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A Lesson in Animal Rights

Ratsky is the name I gave a small white rat I took home from the college psychology lab. My first lesson in animal rights was taught by this little animal.

The introductory course in psychology at my college used rats that were deprived of water for three days an then put in a "Skinner box" (a cage developed by B.F. Skinner that delivers a few drops of water when a bar is pressed by the thirsty animal inside). The point of the lab was to show how learning occurs. For example, if an animal is rewarded (reinforced) for an action such as pressing a bar, the animal will probably repeat the action. At the end of the course, the rats are put together in a trash can, chloroform is poured over them, and the lid is closed.

Students could sign up to implant electrodes into the rat's skull to show that electrical stimulation of the brain can affect behavior. During the implantation procedure, a stereotaxic device holds the rat's head still, it's metal bars thrust into both ear canals breaking the eardrums. My professor's response to my concern about the effects of this procedure on the rats was a joke: "Well, I guess he won't be able to listen to his stereo in the morning." But while I was struck by the callousness of his remark, I was sufficiently desensitized myself that I proceed without batting an eyelash.

One day, I took a rat home from the lab. "Ratsky," as she came to be known, lived for some months in a cage in my bedroom. And in her cage, she behaved the way I assumed rats behave. But when I started leaving the cage door open so she could walk around, I began to see things I hadn't anticipated. After several days of cautious sniffing about the cage door, she began to investigate the world outside. As she explored my apartment (under my watchful eye), she took an interest in my friends and me.

She gradually became more and more friendly. If I was lying on my back reading, she would come and stand on my chest. She would wait to be petted. If I didn't pay enough attention, she would lightly nip my nose and run away. I knew that her sharp teeth could have gone right through my skin, but she was always playfully careful.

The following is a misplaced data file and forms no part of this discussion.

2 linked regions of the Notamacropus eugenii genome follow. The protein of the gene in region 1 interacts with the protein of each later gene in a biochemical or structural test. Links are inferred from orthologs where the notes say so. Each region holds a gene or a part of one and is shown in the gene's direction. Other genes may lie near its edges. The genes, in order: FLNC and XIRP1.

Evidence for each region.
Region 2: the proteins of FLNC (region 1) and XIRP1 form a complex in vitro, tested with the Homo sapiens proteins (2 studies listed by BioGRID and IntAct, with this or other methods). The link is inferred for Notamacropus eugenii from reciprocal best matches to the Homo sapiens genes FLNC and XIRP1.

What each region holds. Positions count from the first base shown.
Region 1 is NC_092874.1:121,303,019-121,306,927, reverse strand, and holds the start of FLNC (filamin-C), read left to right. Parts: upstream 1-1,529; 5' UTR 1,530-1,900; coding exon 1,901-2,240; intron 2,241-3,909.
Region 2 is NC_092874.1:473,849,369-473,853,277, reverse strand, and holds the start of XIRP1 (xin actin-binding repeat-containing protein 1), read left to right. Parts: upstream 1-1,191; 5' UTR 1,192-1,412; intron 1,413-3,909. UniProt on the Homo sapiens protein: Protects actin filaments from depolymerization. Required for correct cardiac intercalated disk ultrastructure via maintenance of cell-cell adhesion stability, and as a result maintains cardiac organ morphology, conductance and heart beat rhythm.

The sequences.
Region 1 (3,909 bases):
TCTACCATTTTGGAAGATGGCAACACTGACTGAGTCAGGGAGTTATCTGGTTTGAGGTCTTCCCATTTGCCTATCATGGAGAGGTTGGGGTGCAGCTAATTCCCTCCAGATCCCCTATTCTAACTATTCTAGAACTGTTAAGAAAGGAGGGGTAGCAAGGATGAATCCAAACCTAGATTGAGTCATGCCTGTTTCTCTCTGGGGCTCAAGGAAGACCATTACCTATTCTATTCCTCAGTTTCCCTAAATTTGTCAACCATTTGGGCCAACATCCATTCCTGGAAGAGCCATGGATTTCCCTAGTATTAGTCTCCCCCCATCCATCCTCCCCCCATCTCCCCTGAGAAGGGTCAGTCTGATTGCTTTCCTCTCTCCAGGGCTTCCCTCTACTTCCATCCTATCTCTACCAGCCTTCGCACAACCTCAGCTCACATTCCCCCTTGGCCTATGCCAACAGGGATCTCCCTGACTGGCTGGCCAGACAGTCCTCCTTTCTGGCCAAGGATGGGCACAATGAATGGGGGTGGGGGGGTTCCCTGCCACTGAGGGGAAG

I realized that street rats are to rats as street people are to people. Given food, water and warmth, most rats are friendly, fun and meticulously clean. If they are not forced to live in an unclean cage, their skin has a distinct perfume-like scent. If I left a glass of ice water on the floor for her, she would painstakingly take out each ice cube and carry it inch by inch in her teeth away from the glass until all the ice had been cleaned out. One day she labored for hours to pull all my dirty clothes out of a laundry bag. Like a cat, she spent hours carefully grooming herself. One day, I noticed a lump in her skin. With time, it grew, and it was all but impossible to find a veterinarian who would treat her since she was not a dog, cat or farm animal. One told me that Ratsky was a male and the lump was "his" scrotum. Others called it a fat pad. Finally, I convinced a vet who specialized in laboratory animals to take the lump out, whatever it was. It was a tumor. The vet put Ratsky in a heavy cast and said that the operation was successful.

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